More from the Trenches

In a previous post Dr. Susan Kellogg Spadt, a MiddlesexMD medical advisor, described some of the impediments to sexuality that she sees affecting women as they age. The list, which began with internalized ageism, sexual scripts from our families of origin, and low self-esteem, continues in this post…

Performance anxiety. Men aren’t the only ones who worry about “performing.” All those physical changes to our sexual apparatus that are discussed on MiddlesexMDvaginal dryness, pain, reduced sensation, lack of interest—can contribute to performance anxiety for women, too.

As one 52-year-old woman said, “I can no longer tell how my body is going to behave. It makes me nervous in bed.” As with men, this inability to trust or predict how your body will respond can affect your ability to enjoy or your desire to have sex. Some women (and some men) just decide not to be sexual anymore.

Women need to know that there is help for these physical changes—again, all the things discussed on the blog and the website—such as moisturizers, lubricants, vibrators, and dilators. These tools can help us remain comfortable and familiar with our changing bodies, so that we’re less anxious when we’re with our partner.

Depression. Older women get depressed at somewhat higher rates than younger women. That’s what the research says. Not only that, but the side effects of some antidepressants include decreased desire, vaginal dryness, and delayed orgasm.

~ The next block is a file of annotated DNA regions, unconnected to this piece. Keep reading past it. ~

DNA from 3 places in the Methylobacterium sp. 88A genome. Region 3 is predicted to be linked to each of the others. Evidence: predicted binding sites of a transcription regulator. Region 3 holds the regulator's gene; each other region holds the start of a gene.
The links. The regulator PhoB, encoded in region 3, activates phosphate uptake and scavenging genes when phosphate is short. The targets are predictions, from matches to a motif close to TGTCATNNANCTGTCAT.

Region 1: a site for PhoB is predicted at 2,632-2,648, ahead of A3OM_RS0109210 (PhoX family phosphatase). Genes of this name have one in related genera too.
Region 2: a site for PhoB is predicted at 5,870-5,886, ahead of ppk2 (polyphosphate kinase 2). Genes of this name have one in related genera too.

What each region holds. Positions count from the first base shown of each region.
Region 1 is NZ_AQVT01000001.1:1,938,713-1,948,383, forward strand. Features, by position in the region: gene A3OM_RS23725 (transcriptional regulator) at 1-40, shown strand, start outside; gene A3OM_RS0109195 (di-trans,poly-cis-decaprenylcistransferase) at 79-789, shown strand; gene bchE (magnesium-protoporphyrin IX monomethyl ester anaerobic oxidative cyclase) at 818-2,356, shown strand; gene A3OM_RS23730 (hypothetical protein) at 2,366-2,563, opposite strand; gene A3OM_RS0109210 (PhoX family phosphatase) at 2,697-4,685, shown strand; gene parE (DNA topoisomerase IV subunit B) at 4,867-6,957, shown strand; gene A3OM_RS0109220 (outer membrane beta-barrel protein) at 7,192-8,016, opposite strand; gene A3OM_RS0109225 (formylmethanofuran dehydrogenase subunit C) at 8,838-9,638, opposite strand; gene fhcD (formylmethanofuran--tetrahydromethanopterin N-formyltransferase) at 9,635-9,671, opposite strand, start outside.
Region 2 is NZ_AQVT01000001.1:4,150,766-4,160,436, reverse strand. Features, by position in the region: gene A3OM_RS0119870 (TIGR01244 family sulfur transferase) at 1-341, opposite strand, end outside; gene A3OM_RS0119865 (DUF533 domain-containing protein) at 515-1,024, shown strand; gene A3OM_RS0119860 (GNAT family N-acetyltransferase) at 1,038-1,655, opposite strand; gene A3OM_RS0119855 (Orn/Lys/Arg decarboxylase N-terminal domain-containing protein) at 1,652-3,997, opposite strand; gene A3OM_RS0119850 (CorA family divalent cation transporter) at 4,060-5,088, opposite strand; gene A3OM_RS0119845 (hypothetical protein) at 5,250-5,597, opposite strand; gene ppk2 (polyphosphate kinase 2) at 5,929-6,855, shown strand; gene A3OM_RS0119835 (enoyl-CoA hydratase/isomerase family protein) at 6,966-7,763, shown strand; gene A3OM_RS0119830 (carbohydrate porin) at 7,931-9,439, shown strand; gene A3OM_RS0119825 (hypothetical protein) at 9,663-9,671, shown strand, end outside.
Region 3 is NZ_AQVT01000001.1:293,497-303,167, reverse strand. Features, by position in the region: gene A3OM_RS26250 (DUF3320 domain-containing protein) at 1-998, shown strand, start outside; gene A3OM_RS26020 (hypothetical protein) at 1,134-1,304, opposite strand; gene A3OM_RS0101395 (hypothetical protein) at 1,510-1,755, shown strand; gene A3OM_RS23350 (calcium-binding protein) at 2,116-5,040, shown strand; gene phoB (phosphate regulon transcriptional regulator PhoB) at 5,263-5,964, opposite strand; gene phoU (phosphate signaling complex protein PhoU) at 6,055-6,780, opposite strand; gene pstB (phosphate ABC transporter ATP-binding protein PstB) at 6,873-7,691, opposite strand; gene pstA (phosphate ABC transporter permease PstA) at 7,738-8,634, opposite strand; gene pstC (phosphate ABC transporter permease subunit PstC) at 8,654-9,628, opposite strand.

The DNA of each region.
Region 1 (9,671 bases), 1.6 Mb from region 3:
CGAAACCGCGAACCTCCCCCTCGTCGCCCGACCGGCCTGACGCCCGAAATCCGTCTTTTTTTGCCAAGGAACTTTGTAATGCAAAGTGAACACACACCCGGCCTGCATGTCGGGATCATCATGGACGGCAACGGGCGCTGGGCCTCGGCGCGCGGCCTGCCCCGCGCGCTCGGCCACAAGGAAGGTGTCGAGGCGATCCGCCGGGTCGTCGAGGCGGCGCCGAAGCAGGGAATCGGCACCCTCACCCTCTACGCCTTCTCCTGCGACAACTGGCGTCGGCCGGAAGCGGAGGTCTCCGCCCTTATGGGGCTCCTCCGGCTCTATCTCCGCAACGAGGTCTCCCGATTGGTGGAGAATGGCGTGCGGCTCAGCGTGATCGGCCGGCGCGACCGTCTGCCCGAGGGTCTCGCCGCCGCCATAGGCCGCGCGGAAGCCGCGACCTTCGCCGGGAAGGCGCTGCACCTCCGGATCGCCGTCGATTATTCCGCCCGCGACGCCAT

So what’s a woman to do?

Talk to your healthcare provider. You need counseling for the depression, and if medications are affecting your libido, discuss alternatives with your provider. It’s not easy, but you could end up feeling better and enjoying sex again.

Lack of attraction to partner. Yes, I hear this from women—the spark is gone. They just aren’t attracted to their partner anymore.

Maybe the relationship was always difficult or lacked physical intimacy, and the couple stayed together for practical reasons. Or maybe physical changes due to the partner’s aging or illness have affected the woman’s physical attraction. According to the literature, this happens in both women’s heterosexual and lesbian relationships.

Fantasy is one way to mitigate the “turnoff.” Use your imagination to turn the frog into a prince. Sex therapy may be another aid to establishing intimacy.

Lack of partners. There’s no sex without a partner. Duh! Demographics and life expectancies being what they are, the older we get, the fewer our options for partners.

Some of us may be able to date casually or to self-pleasure for sexual release, but for others, this may not be an option. Again—no easy answer.

Making peace with the situation. “Normal” covers a lot of ground. And while we clinicians are always seeking to define it, the fact is that “normal” for one patient may be very different for another.

Despite all the impediments and changes, I’ve found that women generally find their way to a sense of equilibrium with regard to their sexuality. And we clinicians have to respect that.

You define what’s normal for yourself. If you are at peace with your decision to abstain from sex, then abstinence is normal for you. Likewise, if you choose to be sexually active well into your nineties, then that’s also normal.

However, if you experience frustration, anxiety, discomfort, or pain regarding your sexuality, then you should bring this up with your healthcare provider. We can help, and sometimes the solutions are simple.


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